The Chromosome 12 Alpha Satellite Probe is labelled in green and recognises the centromeric repeat sequence D12Z3. The D13S319 probe consists of a 156kb probe, labelled in red that covers the centromeric end of DLEU1 and incorporates most of the DELU2 gene, it also covers the D13S319 and D13S272 markers. The 13qter subtelomere specific probe, labelled in blue, allows identification of chromosome 13 and acts as a control probe.
Deletions affecting band 13q14 and trisomy of chromosome 12 are common events in chronic lymphocytic leukaemia (CLL).
Deletions affecting 13q14 are also the most frequent structural genetic aberrations in chronic lymphocytic leukaemia (CLL)1,2,3. This region is found to be heterozygously deleted in 30-60% and homozygously deleted in 10-20% of CLL patients4. The survival rate has been shown to be similar for the two groups5. Patients with 13q14 deletions are classified as very low risk, in the absence of any other genetic lesions6.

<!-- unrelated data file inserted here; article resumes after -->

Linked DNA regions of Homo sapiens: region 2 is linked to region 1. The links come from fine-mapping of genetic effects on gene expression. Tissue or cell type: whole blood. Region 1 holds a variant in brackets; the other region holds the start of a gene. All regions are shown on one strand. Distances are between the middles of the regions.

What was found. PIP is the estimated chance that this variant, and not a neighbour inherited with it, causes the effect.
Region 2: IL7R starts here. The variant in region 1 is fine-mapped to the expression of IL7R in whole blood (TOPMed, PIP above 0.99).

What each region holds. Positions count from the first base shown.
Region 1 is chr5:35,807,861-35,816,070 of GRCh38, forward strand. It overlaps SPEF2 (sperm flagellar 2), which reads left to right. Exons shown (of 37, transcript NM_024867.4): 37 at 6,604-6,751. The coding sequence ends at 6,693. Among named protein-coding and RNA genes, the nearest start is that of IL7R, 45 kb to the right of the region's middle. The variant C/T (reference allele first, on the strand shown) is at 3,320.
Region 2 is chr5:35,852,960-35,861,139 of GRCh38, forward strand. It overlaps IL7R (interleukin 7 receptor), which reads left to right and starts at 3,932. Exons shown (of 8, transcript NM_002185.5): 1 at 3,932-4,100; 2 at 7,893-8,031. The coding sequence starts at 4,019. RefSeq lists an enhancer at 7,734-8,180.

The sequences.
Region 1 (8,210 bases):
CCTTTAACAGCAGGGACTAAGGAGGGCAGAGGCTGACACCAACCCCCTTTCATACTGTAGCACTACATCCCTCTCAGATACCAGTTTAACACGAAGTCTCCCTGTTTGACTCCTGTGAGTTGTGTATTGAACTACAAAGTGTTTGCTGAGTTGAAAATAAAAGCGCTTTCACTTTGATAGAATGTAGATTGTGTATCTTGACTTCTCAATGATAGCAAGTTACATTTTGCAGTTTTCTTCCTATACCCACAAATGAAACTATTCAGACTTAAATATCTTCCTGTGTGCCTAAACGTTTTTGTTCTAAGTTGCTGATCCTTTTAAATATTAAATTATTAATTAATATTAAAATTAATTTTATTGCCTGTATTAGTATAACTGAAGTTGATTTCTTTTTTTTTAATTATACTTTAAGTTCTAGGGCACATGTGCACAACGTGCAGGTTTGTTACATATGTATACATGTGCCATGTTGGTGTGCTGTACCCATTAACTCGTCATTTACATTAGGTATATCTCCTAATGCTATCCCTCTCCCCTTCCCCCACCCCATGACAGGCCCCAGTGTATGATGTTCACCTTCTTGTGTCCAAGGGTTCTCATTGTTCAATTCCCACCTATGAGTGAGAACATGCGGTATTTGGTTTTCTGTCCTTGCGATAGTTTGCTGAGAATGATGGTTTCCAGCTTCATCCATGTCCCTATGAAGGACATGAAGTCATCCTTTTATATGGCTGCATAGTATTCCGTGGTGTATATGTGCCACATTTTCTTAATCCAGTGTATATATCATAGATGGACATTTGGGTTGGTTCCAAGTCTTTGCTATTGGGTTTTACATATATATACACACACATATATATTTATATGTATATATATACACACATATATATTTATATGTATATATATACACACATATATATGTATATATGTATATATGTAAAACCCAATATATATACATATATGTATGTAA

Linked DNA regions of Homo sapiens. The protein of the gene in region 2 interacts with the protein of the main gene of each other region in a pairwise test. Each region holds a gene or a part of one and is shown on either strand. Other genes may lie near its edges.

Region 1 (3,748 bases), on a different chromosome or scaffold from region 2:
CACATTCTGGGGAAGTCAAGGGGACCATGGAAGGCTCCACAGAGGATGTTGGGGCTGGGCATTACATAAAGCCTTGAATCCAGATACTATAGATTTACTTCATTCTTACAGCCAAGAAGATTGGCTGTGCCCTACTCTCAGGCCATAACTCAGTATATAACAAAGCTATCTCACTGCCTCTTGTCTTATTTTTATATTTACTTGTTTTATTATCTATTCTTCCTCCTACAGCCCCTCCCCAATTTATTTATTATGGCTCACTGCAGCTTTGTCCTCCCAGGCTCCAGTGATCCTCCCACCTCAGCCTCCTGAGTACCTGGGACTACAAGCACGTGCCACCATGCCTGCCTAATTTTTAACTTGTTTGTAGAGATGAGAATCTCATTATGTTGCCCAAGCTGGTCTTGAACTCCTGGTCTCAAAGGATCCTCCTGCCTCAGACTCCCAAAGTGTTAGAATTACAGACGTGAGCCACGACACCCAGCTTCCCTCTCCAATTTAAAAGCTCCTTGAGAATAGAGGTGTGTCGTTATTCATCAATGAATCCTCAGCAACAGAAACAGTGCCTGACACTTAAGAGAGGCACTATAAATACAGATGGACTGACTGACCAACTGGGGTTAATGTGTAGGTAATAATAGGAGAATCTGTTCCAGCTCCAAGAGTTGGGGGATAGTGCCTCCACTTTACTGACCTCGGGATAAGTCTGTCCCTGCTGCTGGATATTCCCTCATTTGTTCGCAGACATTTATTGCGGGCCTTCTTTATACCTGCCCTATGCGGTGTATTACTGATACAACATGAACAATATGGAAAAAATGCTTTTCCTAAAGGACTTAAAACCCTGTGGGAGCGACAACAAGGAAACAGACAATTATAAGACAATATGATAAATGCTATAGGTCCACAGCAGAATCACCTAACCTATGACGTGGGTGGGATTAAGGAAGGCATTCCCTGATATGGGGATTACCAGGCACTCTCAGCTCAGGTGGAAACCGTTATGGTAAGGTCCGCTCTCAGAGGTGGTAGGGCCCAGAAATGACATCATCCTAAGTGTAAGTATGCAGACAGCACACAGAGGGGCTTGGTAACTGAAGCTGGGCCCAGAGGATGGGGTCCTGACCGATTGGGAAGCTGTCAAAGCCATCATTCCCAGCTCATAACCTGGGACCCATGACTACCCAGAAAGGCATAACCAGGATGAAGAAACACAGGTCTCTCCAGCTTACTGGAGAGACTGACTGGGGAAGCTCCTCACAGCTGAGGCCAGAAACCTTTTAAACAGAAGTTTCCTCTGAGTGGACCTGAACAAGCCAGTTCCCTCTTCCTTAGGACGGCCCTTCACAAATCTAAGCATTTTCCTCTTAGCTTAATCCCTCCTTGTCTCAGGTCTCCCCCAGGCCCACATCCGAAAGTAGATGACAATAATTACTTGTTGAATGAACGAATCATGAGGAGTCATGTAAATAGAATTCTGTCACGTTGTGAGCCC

Two non-coding RNA genes, DLEU1 (deleted in lymphocytic leukemia 1) and DLEU2 (deleted in lymphocytic leukemia 2), plus the genetic marker D13S319, span the pathogenic critical region of 13q147. DLEU1 is considered to be the most likely CLL-associated candidate tumour suppressor gene within the 13q14 region8.
Trisomy 12 is a recurrent abnormality in CLL, seen in 20% of the cases9 and often appears as the unique cytogenetic aberration (40-60% of cases with trisomy 12)2. Patients with trisomy 12 are classified as low-risk in the absence of any other genetic lesions6.
I first came across CytoCell FISH probes in a previous lab I worked in and I was struck by the quality of the products. Since this time, I have been recommending and introducing CytoCell probes across all application areas — now they are the primary FISH probes used in our lab. They have an excellent range of products and their ready-to-use reagent format saves considerable time.
Medical Technologist, University of Arizona Health Network, USA